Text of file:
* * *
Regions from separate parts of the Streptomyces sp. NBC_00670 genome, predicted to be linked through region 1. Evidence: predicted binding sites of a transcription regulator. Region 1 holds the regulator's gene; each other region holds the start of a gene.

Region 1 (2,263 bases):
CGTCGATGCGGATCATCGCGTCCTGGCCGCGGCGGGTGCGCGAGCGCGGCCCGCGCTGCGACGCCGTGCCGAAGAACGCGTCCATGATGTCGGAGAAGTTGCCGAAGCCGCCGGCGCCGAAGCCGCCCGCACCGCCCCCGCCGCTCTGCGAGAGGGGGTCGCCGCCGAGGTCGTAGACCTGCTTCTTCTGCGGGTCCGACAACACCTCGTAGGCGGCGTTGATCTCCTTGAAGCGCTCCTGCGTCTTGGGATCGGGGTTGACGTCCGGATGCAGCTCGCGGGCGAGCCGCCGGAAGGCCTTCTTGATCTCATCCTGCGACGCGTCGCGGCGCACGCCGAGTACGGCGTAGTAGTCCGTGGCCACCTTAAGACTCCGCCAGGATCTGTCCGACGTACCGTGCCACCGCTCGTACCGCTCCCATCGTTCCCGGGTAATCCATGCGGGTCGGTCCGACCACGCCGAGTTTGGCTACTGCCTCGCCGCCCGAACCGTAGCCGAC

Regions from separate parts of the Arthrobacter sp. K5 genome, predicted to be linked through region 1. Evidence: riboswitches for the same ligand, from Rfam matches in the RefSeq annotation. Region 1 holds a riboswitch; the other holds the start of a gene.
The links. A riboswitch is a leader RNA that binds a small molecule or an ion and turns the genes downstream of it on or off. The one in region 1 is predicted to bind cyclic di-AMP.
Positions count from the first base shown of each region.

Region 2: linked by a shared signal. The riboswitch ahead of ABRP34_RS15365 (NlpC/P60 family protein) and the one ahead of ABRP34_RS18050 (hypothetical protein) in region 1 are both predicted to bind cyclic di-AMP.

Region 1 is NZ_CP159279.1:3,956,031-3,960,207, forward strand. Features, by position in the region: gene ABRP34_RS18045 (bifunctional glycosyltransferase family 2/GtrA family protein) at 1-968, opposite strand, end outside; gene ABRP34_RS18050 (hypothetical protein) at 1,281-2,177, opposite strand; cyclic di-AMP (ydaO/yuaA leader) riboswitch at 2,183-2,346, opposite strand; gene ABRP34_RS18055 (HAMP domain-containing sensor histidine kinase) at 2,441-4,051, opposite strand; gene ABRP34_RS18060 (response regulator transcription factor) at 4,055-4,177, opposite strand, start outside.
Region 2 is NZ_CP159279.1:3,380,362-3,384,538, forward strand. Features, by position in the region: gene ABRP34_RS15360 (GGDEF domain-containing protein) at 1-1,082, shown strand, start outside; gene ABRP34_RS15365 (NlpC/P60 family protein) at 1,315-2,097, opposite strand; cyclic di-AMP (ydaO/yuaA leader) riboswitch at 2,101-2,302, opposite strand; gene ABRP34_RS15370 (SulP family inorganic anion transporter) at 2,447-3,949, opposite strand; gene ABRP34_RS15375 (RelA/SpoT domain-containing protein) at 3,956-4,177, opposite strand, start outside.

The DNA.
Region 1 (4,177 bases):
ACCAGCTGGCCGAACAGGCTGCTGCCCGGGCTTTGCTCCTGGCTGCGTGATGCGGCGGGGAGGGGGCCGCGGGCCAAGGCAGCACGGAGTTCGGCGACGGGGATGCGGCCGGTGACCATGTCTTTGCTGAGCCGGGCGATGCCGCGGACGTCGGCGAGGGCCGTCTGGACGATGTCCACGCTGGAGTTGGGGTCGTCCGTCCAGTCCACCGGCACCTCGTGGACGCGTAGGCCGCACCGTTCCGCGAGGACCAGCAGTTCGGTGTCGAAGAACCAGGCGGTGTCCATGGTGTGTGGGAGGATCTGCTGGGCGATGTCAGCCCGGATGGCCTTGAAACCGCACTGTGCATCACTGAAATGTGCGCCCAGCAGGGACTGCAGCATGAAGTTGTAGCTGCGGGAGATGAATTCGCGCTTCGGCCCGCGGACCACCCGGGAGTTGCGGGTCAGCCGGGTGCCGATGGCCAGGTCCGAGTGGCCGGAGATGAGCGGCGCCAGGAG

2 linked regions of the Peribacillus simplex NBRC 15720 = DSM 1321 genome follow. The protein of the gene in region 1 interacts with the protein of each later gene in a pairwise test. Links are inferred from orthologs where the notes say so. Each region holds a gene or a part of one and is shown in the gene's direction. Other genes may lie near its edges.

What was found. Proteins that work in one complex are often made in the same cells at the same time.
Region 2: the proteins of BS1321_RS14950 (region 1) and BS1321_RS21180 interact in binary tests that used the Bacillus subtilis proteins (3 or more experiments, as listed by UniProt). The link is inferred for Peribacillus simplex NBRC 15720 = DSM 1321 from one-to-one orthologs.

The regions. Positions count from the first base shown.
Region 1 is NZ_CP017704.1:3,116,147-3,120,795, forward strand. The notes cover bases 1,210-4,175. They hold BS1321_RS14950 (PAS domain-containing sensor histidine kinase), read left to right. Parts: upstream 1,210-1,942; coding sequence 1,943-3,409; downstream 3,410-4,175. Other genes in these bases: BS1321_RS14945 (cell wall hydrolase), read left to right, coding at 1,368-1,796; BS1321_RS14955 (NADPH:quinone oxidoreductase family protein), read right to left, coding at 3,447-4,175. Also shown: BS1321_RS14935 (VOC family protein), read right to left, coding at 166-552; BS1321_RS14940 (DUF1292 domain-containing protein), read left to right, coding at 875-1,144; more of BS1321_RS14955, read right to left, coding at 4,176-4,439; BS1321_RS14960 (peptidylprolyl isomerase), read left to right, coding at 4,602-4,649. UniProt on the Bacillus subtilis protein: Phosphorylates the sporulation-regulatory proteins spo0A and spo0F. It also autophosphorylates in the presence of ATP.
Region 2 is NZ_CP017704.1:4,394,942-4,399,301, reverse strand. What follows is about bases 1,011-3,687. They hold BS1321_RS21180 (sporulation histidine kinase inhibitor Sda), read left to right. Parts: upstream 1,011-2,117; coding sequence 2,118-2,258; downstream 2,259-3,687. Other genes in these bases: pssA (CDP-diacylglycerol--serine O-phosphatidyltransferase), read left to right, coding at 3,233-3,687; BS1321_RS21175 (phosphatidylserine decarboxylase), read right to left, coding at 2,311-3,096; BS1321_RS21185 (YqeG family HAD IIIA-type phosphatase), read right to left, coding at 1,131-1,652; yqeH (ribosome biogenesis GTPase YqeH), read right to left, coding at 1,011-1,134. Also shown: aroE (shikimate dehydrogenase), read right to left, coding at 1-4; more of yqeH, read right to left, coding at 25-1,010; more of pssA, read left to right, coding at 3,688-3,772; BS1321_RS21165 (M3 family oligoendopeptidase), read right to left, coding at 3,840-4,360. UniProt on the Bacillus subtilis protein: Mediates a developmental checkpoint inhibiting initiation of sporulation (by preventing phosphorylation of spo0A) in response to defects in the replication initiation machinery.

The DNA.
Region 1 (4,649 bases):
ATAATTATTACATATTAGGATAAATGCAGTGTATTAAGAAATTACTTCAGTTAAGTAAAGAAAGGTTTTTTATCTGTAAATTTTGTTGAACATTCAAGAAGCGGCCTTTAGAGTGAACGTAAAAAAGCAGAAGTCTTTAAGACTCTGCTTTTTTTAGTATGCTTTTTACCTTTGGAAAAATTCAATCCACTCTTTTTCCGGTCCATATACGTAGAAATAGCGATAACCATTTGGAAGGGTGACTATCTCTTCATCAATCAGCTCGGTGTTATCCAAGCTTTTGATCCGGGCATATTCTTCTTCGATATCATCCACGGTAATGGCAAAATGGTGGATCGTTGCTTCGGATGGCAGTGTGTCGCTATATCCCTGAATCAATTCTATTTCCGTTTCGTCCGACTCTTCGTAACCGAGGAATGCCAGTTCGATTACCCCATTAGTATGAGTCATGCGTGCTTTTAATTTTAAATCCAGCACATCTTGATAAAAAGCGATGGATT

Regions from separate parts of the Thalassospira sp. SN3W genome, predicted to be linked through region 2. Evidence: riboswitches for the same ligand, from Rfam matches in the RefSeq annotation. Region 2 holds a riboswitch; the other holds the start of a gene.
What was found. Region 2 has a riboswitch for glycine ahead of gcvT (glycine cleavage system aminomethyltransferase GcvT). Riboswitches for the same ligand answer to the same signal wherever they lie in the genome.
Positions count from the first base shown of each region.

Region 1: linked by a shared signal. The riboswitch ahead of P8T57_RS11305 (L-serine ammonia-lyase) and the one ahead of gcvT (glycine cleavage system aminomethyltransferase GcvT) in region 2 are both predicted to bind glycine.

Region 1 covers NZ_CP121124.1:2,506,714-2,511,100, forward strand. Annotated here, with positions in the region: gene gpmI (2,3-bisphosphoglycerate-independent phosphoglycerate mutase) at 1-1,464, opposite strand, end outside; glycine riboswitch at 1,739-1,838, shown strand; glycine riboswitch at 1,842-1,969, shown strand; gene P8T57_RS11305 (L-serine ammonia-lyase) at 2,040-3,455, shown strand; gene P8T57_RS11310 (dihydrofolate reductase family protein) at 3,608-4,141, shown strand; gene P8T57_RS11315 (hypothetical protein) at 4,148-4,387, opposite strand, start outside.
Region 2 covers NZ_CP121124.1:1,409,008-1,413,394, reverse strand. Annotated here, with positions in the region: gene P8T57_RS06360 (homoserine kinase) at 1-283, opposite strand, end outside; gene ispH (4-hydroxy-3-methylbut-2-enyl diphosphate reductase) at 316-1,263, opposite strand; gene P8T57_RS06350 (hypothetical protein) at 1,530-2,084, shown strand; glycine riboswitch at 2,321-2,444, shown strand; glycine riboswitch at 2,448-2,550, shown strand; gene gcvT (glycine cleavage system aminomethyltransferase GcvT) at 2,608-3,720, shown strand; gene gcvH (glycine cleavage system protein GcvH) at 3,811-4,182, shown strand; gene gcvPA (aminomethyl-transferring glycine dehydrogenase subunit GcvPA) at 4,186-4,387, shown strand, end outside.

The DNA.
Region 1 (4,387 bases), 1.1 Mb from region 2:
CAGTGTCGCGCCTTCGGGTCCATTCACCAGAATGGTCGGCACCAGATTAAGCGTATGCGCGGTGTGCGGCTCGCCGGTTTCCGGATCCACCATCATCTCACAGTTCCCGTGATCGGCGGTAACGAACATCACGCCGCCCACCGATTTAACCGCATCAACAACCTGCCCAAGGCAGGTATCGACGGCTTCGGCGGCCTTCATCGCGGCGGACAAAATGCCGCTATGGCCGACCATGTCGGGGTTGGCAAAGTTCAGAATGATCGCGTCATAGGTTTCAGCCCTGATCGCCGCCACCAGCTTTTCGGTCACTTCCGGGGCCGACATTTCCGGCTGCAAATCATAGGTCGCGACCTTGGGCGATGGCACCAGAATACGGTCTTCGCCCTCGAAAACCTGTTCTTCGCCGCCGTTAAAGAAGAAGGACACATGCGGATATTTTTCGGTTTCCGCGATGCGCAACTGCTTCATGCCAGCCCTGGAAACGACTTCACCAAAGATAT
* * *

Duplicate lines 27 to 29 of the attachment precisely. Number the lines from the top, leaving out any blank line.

Region 2 covers NZ_CP121124.1:1,409,008-1,413,394, reverse strand. Annotated here, with positions in the region: gene P8T57_RS06360 (homoserine kinase) at 1-283, opposite strand, end outside; gene ispH (4-hydroxy-3-methylbut-2-enyl diphosphate reductase) at 316-1,263, opposite strand; gene P8T57_RS06350 (hypothetical protein) at 1,530-2,084, shown strand; glycine riboswitch at 2,321-2,444, shown strand; glycine riboswitch at 2,448-2,550, shown strand; gene gcvT (glycine cleavage system aminomethyltransferase GcvT) at 2,608-3,720, shown strand; gene gcvH (glycine cleavage system protein GcvH) at 3,811-4,182, shown strand; gene gcvPA (aminomethyl-transferring glycine dehydrogenase subunit GcvPA) at 4,186-4,387, shown strand, end outside.

The DNA.
Region 1 (4,387 bases), 1.1 Mb from region 2: